The European Council meeting of Cannes in June 1995 welcomed the White Paper prepared by the Commission on preparation of the associated countries for integration into the internal market of the Union at the time of their accession. It considered that the White Paper is a useful guide for those countries in the context of the process of reform already initiated and of implementation of the Europe Agreements.

The White Paper emphasises the importance of the internal market for achieving the objectives of the Union. In particular the internal market contributes to sustainable, balanced and environment-friendly growth, to greater economic and social cohesion, to a high level of employment and social protection and to a higher standard of living and a higher quality of life. The internal market comprises an area without internal frontiers in which the free movement of goods, persons, services and capital is ensured. It requires a high level of mutual trust and equivalent regulatory approaches.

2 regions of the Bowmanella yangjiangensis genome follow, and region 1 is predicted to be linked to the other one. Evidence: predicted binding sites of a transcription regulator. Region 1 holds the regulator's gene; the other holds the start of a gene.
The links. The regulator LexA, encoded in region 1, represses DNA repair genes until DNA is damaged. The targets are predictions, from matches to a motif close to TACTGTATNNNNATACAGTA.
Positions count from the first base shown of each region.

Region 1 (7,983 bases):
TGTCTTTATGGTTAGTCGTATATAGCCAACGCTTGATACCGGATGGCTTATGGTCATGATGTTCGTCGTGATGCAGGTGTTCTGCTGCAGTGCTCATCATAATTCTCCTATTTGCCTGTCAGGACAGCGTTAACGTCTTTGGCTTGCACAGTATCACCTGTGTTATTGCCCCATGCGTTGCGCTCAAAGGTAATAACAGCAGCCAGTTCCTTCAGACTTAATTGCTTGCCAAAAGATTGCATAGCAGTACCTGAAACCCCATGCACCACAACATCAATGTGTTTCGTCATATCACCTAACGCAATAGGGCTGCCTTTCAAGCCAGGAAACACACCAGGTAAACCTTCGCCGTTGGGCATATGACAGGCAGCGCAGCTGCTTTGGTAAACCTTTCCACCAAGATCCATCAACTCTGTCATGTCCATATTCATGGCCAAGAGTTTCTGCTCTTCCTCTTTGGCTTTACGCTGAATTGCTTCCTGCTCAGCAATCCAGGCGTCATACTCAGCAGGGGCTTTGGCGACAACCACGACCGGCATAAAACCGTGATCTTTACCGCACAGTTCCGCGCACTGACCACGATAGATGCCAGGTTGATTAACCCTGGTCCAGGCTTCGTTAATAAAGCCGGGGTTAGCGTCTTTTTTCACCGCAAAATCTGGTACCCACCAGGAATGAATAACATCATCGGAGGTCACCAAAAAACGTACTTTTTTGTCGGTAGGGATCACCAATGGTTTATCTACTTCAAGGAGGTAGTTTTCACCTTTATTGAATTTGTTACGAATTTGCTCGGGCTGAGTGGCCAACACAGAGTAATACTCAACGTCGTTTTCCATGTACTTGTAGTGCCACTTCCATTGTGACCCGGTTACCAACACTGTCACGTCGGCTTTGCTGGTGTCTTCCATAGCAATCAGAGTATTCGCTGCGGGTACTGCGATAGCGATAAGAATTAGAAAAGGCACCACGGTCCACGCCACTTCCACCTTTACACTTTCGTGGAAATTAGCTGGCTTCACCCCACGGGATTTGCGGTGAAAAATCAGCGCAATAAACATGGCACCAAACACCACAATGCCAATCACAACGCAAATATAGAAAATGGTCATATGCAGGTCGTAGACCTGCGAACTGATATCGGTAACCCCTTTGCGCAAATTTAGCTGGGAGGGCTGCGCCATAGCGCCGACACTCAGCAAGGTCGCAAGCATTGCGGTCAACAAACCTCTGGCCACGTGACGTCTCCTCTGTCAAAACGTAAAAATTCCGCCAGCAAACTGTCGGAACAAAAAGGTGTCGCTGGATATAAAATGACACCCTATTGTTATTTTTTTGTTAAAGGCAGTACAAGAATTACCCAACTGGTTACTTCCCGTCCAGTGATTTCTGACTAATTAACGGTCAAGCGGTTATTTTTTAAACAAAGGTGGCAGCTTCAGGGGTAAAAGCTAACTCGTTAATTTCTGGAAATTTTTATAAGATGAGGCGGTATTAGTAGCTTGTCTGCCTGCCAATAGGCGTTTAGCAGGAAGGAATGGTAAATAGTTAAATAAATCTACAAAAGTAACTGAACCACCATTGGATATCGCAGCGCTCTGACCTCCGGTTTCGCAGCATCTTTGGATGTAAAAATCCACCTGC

The successful accomplishment of the task of preparing for integration into the internal market presupposes appropriate assistance by the Community and its Member States. Improved co-ordination in granting assistance in this area will raise its effectiveness.


At the same time the establishment of an internal structure in Bulgaria in charge to make full use of the offered facilities will contribute to the success of national efforts.